Only hours after Kurt Cobain's corpse was found in his Seattle home last Friday, he was buried in a media avalanche of generalities.

The myth-making machinery that cranks up after every show-biz death busily turned a troublesome rock musician into a recognizable, easy-to-digest archetype. Headline after headline assured us that the 27-year-old Mr. Cobain, the mainspring of the band Nirvana, was the voice of a generation. (Douglas Coupland, the author of "Generation X," even published a weepy open letter to "Kurt" to claim ownership.) Mr. Cobain was also irresistibly likened to the self-immolating rock trinity of Jim Morrison, Jimi Hendrix and Janis Joplin, who all vanished into their own drug hazes at age 27.

The New York Post pursued another familiar angle with its series: "How Fame Killed Kurt Cobain." And Newsweek achieved a hat trick of depression by putting Mr. Cobain's face on a cover featuring an essay by William Styron about Vincent Foster. Inside, Mr. Cobain and Mr. Foster joined a Mount Rushmore-like pictorial "pantheon of the suicidal" that also included Abbie Hoffman, Marilyn Monroe and Ernest Hemingway.

I asked my sons, both rabid Nirvana fans and both young enough to look upon Generation X as enfeebled parental figures, if any of this reflected the musician they admired. No, they said, and were particularly vehement in defending Mr. Cobain against the charge of being The Voice of a Generation. "He didn't want to be that," said my older son, urging me to check out Mr. Cobain's true story and to listen harder to the music that had for so long drifted out of his bedroom.

He has a point. Mr. Cobain's biography, as reported by Michael Azerrad in the book "Come As You Are," strikes American chords more universal than generational. The son of parents who divorced acrimoniously when he was 8, the young Kurt was shuffled from relative to relative in the gloomy logging town of Aberdeen, Wash. As he won high school art contests with his drawings, he was tormented by jocks. He turned to music for salvation, only to be startled when his intensely idiosyncratic songs caught on with the conformist majority he despised.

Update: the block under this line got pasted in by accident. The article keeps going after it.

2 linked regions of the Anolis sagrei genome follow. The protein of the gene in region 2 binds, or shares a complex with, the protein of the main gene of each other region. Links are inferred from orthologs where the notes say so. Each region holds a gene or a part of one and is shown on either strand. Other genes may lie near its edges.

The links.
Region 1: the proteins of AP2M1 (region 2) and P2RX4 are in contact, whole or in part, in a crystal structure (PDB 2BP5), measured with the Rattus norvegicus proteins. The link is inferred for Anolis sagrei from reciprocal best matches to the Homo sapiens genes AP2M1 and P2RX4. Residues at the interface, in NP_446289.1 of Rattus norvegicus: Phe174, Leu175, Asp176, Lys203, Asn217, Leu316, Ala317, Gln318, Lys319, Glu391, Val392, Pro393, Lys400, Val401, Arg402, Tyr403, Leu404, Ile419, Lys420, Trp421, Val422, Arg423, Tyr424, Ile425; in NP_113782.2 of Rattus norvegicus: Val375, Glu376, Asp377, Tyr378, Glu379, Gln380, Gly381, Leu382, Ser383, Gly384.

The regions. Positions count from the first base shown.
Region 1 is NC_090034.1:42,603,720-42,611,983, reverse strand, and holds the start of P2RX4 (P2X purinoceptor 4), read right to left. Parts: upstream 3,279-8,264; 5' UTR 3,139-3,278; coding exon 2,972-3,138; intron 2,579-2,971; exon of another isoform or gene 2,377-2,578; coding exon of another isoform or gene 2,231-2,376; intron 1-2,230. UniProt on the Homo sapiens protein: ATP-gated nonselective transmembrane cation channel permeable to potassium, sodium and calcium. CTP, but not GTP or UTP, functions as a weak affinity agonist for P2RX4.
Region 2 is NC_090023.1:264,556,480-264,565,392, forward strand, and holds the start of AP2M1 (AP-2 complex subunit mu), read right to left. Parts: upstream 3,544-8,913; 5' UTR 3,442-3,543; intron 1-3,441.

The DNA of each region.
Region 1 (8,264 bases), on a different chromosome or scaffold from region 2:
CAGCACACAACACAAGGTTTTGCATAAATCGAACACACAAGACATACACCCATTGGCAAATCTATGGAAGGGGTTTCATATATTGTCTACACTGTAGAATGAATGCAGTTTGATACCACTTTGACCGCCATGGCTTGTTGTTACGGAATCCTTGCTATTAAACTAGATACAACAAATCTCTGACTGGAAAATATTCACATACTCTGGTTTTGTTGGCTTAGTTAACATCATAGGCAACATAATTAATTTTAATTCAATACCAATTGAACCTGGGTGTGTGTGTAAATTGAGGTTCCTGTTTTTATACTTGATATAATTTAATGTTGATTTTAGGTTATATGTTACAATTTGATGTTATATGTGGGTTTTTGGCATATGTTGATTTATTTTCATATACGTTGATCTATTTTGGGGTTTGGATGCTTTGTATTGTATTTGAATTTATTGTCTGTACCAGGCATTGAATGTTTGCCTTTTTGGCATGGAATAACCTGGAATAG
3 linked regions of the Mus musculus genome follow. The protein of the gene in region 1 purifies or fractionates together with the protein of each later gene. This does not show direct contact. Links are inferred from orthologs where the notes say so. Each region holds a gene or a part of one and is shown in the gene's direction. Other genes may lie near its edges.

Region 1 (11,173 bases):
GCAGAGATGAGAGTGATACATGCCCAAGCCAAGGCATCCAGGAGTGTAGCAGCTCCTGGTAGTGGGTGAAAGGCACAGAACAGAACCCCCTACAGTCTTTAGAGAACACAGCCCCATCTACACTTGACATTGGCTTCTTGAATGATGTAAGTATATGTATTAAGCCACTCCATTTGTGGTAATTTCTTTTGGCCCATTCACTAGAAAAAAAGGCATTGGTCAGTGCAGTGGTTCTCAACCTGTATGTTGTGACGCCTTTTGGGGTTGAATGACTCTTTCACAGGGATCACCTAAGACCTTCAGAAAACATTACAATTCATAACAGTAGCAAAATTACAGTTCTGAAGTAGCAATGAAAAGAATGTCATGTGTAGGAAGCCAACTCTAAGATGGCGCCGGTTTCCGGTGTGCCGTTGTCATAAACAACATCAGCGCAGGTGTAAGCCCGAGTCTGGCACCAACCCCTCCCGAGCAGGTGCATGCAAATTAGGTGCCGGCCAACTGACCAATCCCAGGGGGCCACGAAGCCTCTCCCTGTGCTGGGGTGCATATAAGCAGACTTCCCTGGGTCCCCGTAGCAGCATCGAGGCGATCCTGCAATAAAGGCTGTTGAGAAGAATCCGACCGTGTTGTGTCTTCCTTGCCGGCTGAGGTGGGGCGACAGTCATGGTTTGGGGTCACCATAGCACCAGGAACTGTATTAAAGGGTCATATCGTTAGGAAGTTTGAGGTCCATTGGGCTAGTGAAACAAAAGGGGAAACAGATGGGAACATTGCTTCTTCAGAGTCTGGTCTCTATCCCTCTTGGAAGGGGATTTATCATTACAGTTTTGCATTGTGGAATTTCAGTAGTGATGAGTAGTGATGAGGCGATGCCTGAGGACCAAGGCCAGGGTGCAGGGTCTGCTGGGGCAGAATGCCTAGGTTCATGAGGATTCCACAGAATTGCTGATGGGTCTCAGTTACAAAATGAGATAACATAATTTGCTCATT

When Nirvana released its first album with a major label, "Nevermind," in 1991, all of show business was shocked. Without warning, an unglamorous cult sound became what one executive called a "get-out-of-the-way-and-duck record," knocking the invincible Michael Jackson's "Dangerous" out of number one and selling 10 million copies. Yet "Nevermind" was the antithesis of commercial pop: raw, abrasive, devoid of recording-studio slickness and, in its unalloyed rage, genuinely dangerous.

Mr. Cobain did have anti-establishment politics of a sort. But when he announced "I am a spokesman for myself" -- pointedly rejecting the role of generational mouthpiece -- he wasn't being flip. The subject of "Nevermind" and Nirvana's even harsher final album, "In Utero," is private suffering, not public injustice. Images of divorce, disease and self-loathing proliferate. Joy is virtually absent.

What makes the songs so affecting to a listener who isn't schooled in punk or grunge (and doesn't care to be) is their perfect pitch for naked anguish. Half the time Mr. Cobain is screaming the same unambiguous phrase over and over again -- "Stay away!" or "I do not want what I have got!" -- until finally he trails off in exhaustion ("Oh well, whatever, nevermind"). The sound that comes from his voice and from his shrieking, feedback-choked guitar is the piercingly authentic cry of a child in torment -- if not that of our own children (or so we hope), then maybe that of the children we once were, fleeing from warring or abusive parents, playground bullies, forces we couldn't yet understand.

To label Mr. Cobain patly now -- as a symbolic victim of success or drugs or rock nihilism or slacker angst or whatever, nevermind -- is to tune him out. But his primal screams of sheer pain, unsweetened by showmanship or sentimentality or even (to my taste) music, demanded a more direct and passionate response. Without prompting by hype, millions of Americans made that intimate connection. If there were easy answers as to why, it would not be so unsettling that Mr. Cobain's shattered voice, once heard, refuses to leave the ear.